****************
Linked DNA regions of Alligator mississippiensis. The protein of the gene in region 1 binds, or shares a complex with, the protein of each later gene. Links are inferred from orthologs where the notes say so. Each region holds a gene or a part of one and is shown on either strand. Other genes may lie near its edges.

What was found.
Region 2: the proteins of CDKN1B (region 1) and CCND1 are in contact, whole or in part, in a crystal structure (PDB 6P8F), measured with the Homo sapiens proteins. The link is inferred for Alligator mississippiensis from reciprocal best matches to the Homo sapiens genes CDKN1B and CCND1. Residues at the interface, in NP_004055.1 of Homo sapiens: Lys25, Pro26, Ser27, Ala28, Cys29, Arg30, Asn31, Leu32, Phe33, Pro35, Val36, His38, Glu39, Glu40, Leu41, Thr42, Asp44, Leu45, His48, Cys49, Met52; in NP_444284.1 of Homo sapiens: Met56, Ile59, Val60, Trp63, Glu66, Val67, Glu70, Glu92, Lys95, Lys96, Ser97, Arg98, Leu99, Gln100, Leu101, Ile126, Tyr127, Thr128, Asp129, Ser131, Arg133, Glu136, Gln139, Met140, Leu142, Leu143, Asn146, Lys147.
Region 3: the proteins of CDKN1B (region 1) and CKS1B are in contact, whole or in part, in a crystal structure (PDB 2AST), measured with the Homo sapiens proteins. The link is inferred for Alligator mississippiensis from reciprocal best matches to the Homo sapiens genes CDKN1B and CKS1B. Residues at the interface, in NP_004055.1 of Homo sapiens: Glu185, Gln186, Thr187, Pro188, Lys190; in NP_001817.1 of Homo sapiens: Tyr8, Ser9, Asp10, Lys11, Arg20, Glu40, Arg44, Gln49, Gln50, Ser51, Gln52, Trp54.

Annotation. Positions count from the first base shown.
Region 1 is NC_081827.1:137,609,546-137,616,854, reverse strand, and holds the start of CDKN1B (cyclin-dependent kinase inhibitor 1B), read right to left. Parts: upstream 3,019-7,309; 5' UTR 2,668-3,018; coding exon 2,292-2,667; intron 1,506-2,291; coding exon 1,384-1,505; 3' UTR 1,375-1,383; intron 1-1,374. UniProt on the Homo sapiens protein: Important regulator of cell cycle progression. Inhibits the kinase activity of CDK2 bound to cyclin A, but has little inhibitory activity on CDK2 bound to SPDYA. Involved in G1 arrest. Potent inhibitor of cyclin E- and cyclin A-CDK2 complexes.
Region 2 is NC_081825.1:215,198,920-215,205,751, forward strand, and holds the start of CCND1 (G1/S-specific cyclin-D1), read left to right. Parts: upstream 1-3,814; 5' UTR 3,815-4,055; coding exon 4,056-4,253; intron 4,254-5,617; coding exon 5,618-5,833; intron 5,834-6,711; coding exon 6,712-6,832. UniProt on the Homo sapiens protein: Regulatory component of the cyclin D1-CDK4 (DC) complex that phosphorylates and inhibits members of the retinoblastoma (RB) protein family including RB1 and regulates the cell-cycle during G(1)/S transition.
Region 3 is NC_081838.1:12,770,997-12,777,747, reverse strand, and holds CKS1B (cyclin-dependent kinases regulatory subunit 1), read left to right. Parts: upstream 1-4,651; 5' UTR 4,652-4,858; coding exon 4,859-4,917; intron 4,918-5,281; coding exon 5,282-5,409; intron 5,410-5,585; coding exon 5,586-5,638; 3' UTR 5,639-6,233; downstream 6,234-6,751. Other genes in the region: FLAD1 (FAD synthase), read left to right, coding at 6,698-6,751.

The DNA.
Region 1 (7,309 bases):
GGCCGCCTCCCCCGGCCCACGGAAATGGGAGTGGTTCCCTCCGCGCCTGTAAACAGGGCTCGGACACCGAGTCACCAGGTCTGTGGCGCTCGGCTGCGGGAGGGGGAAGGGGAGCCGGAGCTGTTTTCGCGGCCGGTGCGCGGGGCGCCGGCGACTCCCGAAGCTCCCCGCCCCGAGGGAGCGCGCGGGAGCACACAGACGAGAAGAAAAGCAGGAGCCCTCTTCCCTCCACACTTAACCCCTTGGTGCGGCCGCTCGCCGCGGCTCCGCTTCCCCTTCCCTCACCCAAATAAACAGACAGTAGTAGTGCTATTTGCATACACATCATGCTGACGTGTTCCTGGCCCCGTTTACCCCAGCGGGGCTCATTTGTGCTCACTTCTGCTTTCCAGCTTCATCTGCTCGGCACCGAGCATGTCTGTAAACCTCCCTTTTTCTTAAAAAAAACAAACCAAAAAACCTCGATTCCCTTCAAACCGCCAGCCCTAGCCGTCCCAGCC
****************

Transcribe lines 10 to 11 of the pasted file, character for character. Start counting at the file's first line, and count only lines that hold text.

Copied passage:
Region 1 (7,309 bases):
GGCCGCCTCCCCCGGCCCACGGAAATGGGAGTGGTTCCCTCCGCGCCTGTAAACAGGGCTCGGACACCGAGTCACCAGGTCTGTGGCGCTCGGCTGCGGGAGGGGGAAGGGGAGCCGGAGCTGTTTTCGCGGCCGGTGCGCGGGGCGCCGGCGACTCCCGAAGCTCCCCGCCCCGAGGGAGCGCGCGGGAGCACACAGACGAGAAGAAAAGCAGGAGCCCTCTTCCCTCCACACTTAACCCCTTGGTGCGGCCGCTCGCCGCGGCTCCGCTTCCCCTTCCCTCACCCAAATAAACAGACAGTAGTAGTGCTATTTGCATACACATCATGCTGACGTGTTCCTGGCCCCGTTTACCCCAGCGGGGCTCATTTGTGCTCACTTCTGCTTTCCAGCTTCATCTGCTCGGCACCGAGCATGTCTGTAAACCTCCCTTTTTCTTAAAAAAAACAAACCAAAAAACCTCGATTCCCTTCAAACCGCCAGCCCTAGCCGTCCCAGCC